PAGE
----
From Symptom to Diagnosis – Part 2

Written by on March 24th, 2017 – 2 Comments

Continued from my last blog post…..

The day had come for me to meet the Neurologist; my mom came with me of course!  He did the same tests with me that my GP did, asked a few questions, talked a little more in detail about my symptoms, how long they last, how often they come and go, etc.  I am not going to say whom I saw because it was one of the most negative experiences of my entire life.  The Neurologist confirmed that I had MS, he also continued to tell me there was nothing I could do, the medication only affects your body in a negative way.  He continued to tell me to live a positive, healthy lifestyle and just hope for the best.  I stopped talking, thanked him for his time and my mom and I proceeded to the elevator to the parking garage.  “Are you ok?” my mom asked.  Knowing this wasn’t her fault but feeling overwhelmed, angry, disappointed, scared (insert negative emotion here) I asked her to please not talk to me right now.    This story is the beginning of what led to my tears in the car on the way home.  How could my GP tell me not to worry? Why does everyone keep telling me that MS research and medication has come a long way and there are so many things coming down the pipeline, yet, this doctor tells me “sorry about your luck”.  I was furious with everyone who was trying to make this seem like no big deal and giving me false hope.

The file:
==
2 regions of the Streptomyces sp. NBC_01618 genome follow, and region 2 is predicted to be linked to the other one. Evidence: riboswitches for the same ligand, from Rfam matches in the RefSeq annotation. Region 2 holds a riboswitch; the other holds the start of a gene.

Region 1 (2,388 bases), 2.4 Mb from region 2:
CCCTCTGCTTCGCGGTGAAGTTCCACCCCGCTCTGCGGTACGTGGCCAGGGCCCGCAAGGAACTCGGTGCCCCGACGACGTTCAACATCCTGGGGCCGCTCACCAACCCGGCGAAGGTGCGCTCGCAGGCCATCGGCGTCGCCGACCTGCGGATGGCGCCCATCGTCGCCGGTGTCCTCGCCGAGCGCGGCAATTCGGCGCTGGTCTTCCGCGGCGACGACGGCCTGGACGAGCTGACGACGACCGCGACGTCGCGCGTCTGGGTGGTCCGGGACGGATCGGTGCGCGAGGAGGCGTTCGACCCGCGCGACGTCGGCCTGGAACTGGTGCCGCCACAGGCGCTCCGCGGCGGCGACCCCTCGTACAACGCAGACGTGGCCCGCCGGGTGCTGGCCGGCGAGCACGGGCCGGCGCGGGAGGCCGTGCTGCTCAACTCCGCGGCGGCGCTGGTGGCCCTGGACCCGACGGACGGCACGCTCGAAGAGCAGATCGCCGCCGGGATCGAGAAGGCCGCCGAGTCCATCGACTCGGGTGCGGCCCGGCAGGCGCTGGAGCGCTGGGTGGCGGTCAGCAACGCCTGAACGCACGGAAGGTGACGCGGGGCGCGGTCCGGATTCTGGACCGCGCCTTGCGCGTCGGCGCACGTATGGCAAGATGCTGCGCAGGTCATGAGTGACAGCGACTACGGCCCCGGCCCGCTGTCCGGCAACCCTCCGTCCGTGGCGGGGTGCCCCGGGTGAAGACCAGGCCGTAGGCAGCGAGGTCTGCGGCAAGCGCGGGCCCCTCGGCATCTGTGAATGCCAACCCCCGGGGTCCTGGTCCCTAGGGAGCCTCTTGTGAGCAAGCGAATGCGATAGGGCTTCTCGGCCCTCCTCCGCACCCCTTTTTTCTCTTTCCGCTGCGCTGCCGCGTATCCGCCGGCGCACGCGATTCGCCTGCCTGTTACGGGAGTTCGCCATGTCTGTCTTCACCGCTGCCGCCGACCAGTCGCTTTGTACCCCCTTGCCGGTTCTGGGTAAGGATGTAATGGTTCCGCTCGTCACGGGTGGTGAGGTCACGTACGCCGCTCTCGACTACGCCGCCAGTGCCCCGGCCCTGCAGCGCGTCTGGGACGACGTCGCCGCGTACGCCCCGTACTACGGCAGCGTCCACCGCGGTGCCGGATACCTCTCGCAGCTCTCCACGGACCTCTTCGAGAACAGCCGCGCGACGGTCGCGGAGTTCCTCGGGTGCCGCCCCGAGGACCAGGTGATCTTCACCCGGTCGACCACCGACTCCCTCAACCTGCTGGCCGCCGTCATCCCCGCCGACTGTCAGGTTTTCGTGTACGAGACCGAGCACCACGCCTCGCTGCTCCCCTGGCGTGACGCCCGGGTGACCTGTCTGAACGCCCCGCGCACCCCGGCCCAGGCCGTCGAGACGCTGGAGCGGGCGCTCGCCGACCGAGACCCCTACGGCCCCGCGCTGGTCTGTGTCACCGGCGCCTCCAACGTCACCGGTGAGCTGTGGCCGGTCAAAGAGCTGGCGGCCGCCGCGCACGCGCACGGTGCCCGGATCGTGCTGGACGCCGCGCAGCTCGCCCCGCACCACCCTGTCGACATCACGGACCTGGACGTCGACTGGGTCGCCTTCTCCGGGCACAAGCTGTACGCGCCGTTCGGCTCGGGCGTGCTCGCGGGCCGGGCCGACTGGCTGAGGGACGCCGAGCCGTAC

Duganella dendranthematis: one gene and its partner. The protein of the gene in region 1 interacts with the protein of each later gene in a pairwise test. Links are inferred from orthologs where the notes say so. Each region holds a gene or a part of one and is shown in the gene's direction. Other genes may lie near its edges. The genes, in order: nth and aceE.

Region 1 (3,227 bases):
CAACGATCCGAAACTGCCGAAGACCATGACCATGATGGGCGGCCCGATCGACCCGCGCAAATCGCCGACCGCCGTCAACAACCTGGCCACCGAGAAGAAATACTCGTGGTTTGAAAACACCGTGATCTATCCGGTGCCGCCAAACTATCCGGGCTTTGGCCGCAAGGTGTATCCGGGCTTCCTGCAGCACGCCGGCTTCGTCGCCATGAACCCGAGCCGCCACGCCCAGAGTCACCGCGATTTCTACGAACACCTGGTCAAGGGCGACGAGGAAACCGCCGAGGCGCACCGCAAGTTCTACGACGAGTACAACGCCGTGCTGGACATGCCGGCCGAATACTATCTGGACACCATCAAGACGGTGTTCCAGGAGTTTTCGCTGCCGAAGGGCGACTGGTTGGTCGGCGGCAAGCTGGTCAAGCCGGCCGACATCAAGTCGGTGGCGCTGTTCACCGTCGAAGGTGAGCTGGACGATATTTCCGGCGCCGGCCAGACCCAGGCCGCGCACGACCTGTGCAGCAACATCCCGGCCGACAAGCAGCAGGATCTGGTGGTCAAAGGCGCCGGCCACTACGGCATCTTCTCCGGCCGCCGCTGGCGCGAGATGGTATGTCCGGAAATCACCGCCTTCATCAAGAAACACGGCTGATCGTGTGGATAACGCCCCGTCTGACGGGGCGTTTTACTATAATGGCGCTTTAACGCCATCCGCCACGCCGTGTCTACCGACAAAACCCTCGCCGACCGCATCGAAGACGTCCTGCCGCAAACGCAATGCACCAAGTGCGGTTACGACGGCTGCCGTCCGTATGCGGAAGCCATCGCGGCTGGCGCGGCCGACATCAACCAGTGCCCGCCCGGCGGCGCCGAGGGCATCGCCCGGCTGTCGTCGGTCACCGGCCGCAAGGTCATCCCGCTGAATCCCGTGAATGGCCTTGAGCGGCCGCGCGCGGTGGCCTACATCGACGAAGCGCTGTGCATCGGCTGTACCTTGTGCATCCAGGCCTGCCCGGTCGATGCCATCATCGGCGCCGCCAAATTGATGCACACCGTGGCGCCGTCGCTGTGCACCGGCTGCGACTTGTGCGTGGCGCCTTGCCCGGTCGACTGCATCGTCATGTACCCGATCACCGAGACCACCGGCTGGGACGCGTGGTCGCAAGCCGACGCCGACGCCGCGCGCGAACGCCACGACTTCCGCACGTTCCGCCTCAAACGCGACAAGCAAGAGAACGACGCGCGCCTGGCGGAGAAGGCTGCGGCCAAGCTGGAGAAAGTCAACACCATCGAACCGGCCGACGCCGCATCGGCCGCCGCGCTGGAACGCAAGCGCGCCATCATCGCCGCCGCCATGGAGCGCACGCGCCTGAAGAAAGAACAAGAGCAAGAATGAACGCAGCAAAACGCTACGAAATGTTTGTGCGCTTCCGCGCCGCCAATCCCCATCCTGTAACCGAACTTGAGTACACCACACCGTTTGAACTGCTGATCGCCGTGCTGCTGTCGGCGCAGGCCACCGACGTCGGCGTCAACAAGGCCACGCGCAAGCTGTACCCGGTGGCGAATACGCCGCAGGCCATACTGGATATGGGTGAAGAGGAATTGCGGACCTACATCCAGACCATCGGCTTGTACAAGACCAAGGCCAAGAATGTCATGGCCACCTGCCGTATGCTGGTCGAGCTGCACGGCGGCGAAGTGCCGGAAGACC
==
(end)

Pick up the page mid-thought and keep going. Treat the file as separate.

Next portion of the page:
I arrived home, a couple of my girlfriends came over, my mom stayed and I cried and I cried, did I mentioned I cried? It was my pity party and I was going to cry if I wanted too!!  I cannot emphasize enough how important a support system is.  Don’t push friends and family away because you’re angry, you need them, let them help.  It was time to talk to my boyfriend.  What would I say?  What would he say? What would he think?  Will he regret having dated me? Will he regret having me move in?  We are young and we don’t have kids yet.  Do I break up with him and let him meet someone who isn’t sick?  Let him meet someone who’s future is somewhat more predictable than mine?  He came home that night, I told him the news, we hugged, I cried (damn I cried a lot that day!) and I told him that I understand completely if he didn’t want to be with me anymore that I wouldn’t hold it against him, he is not responsible to take care of me or stand by me.  He looked at me like I had 3 heads, told me to stop being ridiculous and assured me he wasn’t going anywhere… not because of MS anyway, my attitude maybe, but not MS lol.

I had an appointment with my doctor to follow up with him after seeing the Neurologist and I told him how awful the appointment was.  My doctor was shocked and apologized for the tone of the meeting.  He said ” Ashley, I’m an old guy who has been in this game for years, I know first hand how this disease and its treatments have come a long way over the last 10 years”.

I was now going to see an MS specialist for a last opinion.  My doctor wanted me to make sure I was being treated by a team who specializes in this confusing condition.  For me, I also wanted to hear from an MS specialist that I had MS.  My GP and the Neurologist knew but I was fortunate to be able to see a specialist in a reasonable time frame so I was not going to pass this up.